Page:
If West gets the $2.575M Room MLE this season, those Early Bird rights would eat up about $3.35M in summer 2013 cap space. In the process of clearing cap room for a star signee, they would almost certainly be renounced. Then to get any Bird rights again, he'd either have to wait for two-or-more years if he signed elsewhere, or sign with the Mavs for the minimum for a year and get them back in the summer of 2014 when he could then sign a bigger longer deal.

But if he takes the minimum this season, the Mavs will be able to retain those Early Bird rights in the summer of 2013 at a cap charge of only $884,293. Since that's little more than the charge for an empty roster space, they'd be retained rather than renounced, and it would make it easy to sign him last and ink him to a bigger longer deal (as much as the MLE) at that point. Even if he didn't want to stay in Dallas for some reason, the preservation of those Early Bird rights could facilitate a potentially bigger deal with another team via sign-and-trade.

The "bird in the hand" axiom would certainly favor West shooting for the extra money this season, but if there's a level of trust and comfort between he and the Mavs, it would be much better for both parties in the long run for him to play this season for the minimum.
The second is whether the contract has some mechanism within it to make it longer than a year. Without the Mavs being committed financially to added cap cost next summer, the deal could still have either a team option or an additional season that has little-to-no guaranteed money.

Since the Mavs want their cap room to be flexible in 2013, having another year tacked onto the deal wouldn't seem to matter at all ...but in fact, it might matter a lot. Where it would come into play would be in the event that the Mavs needed West as part of a blockbuster trade during the season. If he signs for only one year, without the Mavs having the ability to unilaterally add another somehow, he effectively ends up with a "no trade" provision in his contract.

Dallas made the mistake of creating just such a situation with Devean George several years ago, and it almost wrecked their trade for Jason Kidd when George brought everything to a screeching halt. Since then, the Mavs have done deals giving George (again!) and others the same sort of "no trade" ability to block trades.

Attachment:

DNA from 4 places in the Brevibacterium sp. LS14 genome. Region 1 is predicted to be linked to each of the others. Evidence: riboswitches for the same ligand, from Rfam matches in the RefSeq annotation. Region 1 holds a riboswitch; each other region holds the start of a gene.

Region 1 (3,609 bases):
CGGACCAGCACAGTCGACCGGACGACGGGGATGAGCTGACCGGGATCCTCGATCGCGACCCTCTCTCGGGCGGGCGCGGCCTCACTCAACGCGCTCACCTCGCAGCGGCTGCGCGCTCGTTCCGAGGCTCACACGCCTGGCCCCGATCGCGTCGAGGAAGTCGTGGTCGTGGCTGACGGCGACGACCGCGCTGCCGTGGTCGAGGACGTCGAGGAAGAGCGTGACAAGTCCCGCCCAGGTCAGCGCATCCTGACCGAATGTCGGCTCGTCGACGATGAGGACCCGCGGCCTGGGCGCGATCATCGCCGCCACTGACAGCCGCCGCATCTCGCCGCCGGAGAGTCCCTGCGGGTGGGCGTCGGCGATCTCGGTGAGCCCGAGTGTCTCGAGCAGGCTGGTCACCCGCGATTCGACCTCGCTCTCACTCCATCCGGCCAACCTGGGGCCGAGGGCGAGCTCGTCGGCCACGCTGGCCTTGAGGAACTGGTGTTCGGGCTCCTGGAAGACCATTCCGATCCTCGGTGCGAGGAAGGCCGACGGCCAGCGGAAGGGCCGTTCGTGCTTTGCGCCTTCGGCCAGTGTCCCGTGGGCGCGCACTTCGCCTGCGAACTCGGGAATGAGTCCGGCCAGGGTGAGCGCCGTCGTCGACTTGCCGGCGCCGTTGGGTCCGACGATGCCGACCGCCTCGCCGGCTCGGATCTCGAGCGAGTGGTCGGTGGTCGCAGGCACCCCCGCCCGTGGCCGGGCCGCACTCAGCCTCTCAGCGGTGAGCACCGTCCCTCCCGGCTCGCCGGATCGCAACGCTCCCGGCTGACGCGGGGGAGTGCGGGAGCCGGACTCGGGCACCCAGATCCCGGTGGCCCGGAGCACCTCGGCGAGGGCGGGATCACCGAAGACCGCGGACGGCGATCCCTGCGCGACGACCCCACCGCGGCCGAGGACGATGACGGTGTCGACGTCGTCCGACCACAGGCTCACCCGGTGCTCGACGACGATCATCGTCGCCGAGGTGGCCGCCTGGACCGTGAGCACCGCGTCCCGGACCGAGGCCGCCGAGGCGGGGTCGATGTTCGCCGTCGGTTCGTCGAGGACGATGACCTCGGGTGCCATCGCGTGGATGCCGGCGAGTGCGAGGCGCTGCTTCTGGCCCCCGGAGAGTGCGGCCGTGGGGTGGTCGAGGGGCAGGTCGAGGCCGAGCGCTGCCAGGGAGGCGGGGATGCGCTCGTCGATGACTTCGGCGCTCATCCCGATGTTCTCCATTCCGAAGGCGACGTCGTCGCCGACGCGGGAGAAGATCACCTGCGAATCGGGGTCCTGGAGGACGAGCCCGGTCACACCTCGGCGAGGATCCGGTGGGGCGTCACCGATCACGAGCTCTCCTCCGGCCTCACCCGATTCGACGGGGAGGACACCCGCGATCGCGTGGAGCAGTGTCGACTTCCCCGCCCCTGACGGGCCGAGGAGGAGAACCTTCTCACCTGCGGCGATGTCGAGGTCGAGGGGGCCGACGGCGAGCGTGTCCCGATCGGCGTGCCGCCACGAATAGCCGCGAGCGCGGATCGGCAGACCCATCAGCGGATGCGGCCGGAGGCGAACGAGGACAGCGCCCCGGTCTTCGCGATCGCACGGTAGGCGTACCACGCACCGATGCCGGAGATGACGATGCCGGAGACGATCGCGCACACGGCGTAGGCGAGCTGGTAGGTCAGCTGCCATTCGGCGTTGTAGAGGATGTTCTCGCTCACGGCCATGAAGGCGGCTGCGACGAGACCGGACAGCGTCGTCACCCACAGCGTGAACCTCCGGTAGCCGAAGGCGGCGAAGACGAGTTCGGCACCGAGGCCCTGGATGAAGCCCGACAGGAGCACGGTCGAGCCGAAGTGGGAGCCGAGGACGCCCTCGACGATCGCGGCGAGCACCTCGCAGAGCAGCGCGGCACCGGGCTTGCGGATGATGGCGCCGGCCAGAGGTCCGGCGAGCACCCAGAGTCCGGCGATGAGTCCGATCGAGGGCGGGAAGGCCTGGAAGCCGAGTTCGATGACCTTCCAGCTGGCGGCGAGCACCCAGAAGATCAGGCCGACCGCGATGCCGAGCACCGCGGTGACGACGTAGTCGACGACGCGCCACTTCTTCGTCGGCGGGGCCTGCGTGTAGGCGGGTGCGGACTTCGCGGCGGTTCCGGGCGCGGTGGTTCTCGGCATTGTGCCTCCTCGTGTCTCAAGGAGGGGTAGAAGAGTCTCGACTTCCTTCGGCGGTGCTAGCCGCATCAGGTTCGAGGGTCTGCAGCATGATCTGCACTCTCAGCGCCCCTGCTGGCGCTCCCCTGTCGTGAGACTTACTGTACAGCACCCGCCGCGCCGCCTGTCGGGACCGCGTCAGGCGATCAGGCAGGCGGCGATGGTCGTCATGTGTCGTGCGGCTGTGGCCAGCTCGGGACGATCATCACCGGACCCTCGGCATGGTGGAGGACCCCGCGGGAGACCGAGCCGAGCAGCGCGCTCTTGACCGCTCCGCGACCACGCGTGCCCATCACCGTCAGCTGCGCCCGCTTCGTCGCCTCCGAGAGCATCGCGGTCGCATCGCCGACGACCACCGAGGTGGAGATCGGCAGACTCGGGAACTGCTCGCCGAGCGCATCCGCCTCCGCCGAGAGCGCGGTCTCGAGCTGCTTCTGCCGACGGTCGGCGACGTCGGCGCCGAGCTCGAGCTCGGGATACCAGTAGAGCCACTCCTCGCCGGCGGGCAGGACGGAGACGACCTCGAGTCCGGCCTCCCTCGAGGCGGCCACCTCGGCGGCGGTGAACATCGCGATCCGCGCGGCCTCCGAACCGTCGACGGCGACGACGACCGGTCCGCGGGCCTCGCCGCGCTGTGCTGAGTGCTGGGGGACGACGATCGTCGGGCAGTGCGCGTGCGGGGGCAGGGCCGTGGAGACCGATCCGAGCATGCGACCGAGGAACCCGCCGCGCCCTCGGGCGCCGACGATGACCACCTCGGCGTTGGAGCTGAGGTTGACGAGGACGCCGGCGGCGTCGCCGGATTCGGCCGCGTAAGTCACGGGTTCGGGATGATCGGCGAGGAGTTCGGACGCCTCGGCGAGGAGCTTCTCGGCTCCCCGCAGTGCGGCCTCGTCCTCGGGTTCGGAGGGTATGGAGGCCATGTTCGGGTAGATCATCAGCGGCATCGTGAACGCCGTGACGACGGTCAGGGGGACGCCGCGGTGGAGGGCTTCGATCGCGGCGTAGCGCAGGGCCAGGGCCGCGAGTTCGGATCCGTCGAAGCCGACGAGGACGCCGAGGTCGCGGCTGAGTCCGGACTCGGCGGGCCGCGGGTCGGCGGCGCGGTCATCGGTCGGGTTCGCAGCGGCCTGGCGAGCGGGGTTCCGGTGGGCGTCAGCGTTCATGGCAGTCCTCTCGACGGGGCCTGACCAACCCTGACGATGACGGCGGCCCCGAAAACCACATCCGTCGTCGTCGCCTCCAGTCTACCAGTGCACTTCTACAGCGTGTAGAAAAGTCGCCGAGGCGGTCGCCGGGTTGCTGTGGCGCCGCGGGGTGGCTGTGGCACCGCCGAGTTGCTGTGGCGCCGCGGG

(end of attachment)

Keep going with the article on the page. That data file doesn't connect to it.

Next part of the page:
On this front, advance planning to prevent the same blunder would seem to be in order. Adding a team option to exercise another year in the event of a desire for a trade, or adding a non-guaranteed second season, can prevent that problem from arising without impairing the quest for 2013 cap room.

Taken altogether, what do we think West should get? It it was up to us, we'd offer him a choice.
If he does the minimum salary plan where he's taking a bit less to work within the team's salary issues and commit to a future in Dallas, we'd just sign him to a simple one-year minimum salary deal that has the "no trade" obstacle, and be done. In that context he's here for the long run, and there's no consideration to trade him; and his minimum salary would be too small to make much difference for a trade anyhow.

But if he wants the Room MLE, that $2.575M contract should be structured to its greatest advantage. It should include a second year that's totally non-guaranteed until mid-to-late July 2013, and also provide him a bonus in the event he's traded. Doing it that way would give the Mavs a great trade chip without the risk of clogging their cap ...and would also provide West some potential for the longer deal he prefers. Ultimately with that structure, he could be traded, kept, or waived (including waived-and-re-signed) in 2013, with equal ease for the Mavs, and he still gets at least the $2.575M for one year, no matter what.